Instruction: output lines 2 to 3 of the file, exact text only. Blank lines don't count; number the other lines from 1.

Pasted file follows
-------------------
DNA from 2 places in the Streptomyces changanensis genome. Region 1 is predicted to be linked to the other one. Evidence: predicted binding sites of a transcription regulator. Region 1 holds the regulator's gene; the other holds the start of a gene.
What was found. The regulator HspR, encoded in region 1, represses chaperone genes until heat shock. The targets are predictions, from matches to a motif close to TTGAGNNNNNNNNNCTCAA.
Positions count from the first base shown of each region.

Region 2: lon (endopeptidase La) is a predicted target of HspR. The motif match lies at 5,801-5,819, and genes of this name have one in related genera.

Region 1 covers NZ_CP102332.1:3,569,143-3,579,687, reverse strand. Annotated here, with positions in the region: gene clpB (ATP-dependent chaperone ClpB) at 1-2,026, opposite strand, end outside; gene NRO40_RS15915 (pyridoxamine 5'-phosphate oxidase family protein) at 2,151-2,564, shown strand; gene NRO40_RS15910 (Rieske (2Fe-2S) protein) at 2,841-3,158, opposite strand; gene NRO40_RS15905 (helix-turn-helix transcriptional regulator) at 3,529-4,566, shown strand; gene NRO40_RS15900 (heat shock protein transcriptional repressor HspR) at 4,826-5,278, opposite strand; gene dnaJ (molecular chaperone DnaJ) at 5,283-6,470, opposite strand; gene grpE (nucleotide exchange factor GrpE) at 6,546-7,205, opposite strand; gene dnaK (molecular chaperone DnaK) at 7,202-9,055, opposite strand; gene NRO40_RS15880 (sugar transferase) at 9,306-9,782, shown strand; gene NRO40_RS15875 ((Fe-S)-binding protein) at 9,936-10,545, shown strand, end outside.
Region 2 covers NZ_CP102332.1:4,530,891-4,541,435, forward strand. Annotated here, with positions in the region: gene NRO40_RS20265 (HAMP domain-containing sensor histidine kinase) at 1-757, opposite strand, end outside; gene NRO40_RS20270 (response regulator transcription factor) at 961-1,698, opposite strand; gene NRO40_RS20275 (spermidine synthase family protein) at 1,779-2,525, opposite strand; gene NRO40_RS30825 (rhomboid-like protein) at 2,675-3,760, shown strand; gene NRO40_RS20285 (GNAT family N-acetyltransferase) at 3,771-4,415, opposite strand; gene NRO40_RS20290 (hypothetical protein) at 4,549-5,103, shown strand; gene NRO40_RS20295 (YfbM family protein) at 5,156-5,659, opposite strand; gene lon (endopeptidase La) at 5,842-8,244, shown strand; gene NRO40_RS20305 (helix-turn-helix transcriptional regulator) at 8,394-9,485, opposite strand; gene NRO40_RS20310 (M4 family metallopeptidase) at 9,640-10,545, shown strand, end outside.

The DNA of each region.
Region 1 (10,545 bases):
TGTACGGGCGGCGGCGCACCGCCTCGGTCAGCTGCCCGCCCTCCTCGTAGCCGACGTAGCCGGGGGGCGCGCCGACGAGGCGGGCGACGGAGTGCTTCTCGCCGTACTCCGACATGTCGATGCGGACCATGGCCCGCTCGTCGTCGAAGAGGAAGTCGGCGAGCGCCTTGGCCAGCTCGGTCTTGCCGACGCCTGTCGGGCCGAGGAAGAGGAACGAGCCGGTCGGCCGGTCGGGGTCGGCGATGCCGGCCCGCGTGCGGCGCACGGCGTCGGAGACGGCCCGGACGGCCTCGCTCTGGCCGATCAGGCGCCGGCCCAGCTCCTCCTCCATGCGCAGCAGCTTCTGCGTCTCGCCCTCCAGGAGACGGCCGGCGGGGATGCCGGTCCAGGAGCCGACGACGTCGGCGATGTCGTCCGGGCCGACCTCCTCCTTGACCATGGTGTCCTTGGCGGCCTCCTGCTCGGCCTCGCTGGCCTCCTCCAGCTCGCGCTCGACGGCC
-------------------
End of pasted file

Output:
What was found. The regulator HspR, encoded in region 1, represses chaperone genes until heat shock. The targets are predictions, from matches to a motif close to TTGAGNNNNNNNNNCTCAA.
Positions count from the first base shown of each region.